Apr 03 2017 . 7 min read
Sativa & Savasana
Sativa & Savasana
Say Namaste to the latest offering in the cannabis space
Say Namaste to the latest offering in the cannabis space
“When people first hear about it, most of the time the responses we get are: ‘I have been doing that for years. It’s great I can do it with other people now,’” explains Irena Jacobson. “Everybody does it but now we get to do it together. There’s no hiding it, there’s no judgment.”
Jacobson, who is one of the co-founders of CannaYoga, is referring to elevating your mind and body while practicing yoga with a little bit of cannabis to help you find your center. She and Madelaine Beckett offer CannaYin and CannaYinFlow classes at their Wishing Wellness studio as well as at various pop-up locations around the city. Although it was slow when they first started offering classes in August, there was a spike in attendance once Nevada legalized adult-use cannabis following the election in November.
“There’s still a stigma associated with cannabis but I wanted to create a space for patients to experience this together because everything is so new, especially here in the city. I work with a lot of patients so that’s what geared me in this direction,” offers Beckett, who works with her husband, Dr. Timothy Beckett, as manager of Valley Center for Cannabis Therapy.
Initially, Beckett’s husband thought she was crazy when she suggested pairing yoga and cannabis. But she reasoned that patients might be more inclined if they could “combine the two and we could get them out of their comfort zone to come and try this.”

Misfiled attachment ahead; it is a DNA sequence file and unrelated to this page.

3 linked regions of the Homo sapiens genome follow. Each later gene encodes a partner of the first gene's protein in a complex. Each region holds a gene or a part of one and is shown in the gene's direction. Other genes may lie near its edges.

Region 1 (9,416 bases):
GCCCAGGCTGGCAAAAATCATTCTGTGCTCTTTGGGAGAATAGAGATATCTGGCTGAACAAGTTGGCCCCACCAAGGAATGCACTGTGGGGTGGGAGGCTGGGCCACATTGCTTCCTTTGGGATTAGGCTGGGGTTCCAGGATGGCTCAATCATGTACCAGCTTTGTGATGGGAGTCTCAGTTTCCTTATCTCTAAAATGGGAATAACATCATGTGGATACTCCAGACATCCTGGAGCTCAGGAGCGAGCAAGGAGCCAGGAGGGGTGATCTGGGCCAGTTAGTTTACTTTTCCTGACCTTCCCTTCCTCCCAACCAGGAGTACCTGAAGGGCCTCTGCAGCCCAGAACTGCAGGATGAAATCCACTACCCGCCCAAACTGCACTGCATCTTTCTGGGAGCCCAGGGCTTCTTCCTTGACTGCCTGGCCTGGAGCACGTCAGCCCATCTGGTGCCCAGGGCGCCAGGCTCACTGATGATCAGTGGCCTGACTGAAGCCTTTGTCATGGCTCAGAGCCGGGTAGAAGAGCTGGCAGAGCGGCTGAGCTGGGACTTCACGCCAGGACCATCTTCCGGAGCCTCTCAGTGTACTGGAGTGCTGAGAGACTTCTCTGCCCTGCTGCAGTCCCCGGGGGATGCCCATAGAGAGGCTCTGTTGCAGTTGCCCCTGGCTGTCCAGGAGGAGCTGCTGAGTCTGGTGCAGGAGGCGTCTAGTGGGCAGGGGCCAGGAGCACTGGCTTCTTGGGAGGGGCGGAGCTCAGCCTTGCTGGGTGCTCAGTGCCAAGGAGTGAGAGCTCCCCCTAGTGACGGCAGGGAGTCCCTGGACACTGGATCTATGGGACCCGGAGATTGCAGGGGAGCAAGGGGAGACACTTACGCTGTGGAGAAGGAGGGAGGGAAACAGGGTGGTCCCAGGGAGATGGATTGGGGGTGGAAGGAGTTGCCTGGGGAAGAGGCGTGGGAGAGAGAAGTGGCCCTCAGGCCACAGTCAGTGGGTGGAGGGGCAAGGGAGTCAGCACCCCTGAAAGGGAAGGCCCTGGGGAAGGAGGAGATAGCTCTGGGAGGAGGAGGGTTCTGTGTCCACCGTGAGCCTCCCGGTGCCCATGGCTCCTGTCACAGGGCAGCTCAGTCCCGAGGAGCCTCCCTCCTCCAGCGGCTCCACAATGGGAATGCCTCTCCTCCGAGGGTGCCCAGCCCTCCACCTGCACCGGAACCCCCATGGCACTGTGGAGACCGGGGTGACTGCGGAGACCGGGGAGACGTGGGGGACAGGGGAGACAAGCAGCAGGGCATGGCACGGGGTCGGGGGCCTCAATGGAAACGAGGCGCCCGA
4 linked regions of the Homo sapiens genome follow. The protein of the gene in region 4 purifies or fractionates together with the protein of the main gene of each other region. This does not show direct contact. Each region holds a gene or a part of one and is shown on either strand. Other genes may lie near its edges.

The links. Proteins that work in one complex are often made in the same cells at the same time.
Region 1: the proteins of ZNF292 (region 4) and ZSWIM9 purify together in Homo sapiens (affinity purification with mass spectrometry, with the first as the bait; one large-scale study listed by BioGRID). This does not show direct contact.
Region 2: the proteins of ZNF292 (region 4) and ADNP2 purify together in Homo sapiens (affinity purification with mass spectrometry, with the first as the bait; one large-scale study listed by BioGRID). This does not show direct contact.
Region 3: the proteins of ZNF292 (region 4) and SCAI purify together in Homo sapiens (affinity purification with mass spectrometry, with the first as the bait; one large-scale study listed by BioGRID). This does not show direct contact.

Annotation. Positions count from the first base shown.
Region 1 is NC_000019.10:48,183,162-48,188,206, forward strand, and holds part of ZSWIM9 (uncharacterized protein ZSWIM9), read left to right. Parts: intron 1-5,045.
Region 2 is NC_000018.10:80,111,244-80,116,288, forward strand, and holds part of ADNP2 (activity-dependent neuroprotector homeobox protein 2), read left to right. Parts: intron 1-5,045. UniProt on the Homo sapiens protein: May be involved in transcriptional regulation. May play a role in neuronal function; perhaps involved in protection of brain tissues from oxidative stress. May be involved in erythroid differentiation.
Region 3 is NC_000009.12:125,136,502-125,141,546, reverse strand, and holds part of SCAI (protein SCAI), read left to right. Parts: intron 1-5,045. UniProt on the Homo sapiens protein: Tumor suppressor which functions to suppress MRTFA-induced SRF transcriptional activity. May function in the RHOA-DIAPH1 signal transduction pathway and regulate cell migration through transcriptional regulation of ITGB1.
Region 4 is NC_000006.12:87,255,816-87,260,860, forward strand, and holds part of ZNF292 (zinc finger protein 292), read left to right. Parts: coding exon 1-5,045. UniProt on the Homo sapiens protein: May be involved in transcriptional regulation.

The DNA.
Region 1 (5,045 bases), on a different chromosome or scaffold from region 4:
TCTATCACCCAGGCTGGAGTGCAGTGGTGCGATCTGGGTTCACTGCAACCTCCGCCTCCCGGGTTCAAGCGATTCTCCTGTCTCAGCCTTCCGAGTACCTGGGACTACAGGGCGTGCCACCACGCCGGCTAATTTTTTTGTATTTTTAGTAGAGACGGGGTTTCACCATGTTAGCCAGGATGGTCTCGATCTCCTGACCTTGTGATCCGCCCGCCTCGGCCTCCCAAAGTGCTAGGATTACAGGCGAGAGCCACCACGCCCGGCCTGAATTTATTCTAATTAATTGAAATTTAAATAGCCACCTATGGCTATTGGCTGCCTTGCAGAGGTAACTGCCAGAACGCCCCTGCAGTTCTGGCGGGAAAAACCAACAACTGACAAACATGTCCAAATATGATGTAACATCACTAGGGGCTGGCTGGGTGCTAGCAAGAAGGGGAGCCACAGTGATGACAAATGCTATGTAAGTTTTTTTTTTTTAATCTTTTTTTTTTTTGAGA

Certainly CannaYoga’s tagline -- combining two of the world’s greatest ancient healing practices -- gets to the heart of the matter.
“I was sending the patients to the studio because they were coming to Valley Center for Cannabis Therapy to treat some kind of pain. Whether you have cancer or PTSD, cannabis isn’t the only thing that’s going to get you better -- it’s a whole change in lifestyle of not just doing yoga but changing your way of eating. I was also encouraging our patients to introduce some sort of workout to get their bodies more active,” continues Beckett. “Not only for them to workout but to get them in the right mindset to work on issues they are dealing with.”
“We like to try and get to know our clients and have them open up to us and provide them with that safe space so that they are comfortable and feel that they are actually getting health benefits, which is the main goal. It’s not just a social hour where you would do what you would do in a frat house,” says Jacobson, who is also coincidentally married to a physician also in the cannabis space, Dr. Scott Jacobson, of Wishing Wellness Medical.
Each one-hour class is $25 ($20 for industry professionals when they scan their agent card online) and begins with a quick discussion on a topic that could be anything from vaping to the difference between a sativa and an indica. “We make it nice and fun and light,” explains Beckett, who has been practicing yoga since she was 16 and her especially bendy physique shows it.
“We set up ashtrays and lighters by the mats. We all pass around whatever there is to pass around. Everybody partakes or not,” says Jacobson, who has been practicing yoga for 25 years with a passion for Acroyoga. “Sometimes couples come and one may be in a job where they get tested so they don’t partake and their partner does. It’s not weird if you don’t.”
But they don’t encourage novice cannabis users to attend. “We don’t think you have to have done yoga before. Our classes are great for all levels but we don’t think it’s a good idea for clients to be trying cannabis for the first time at our class. So far we’ve never had anyone sign up who has never tried cannabis before. Everyone +21 and older is welcome but we expect our clients to know their limitations,” explains Jacobson.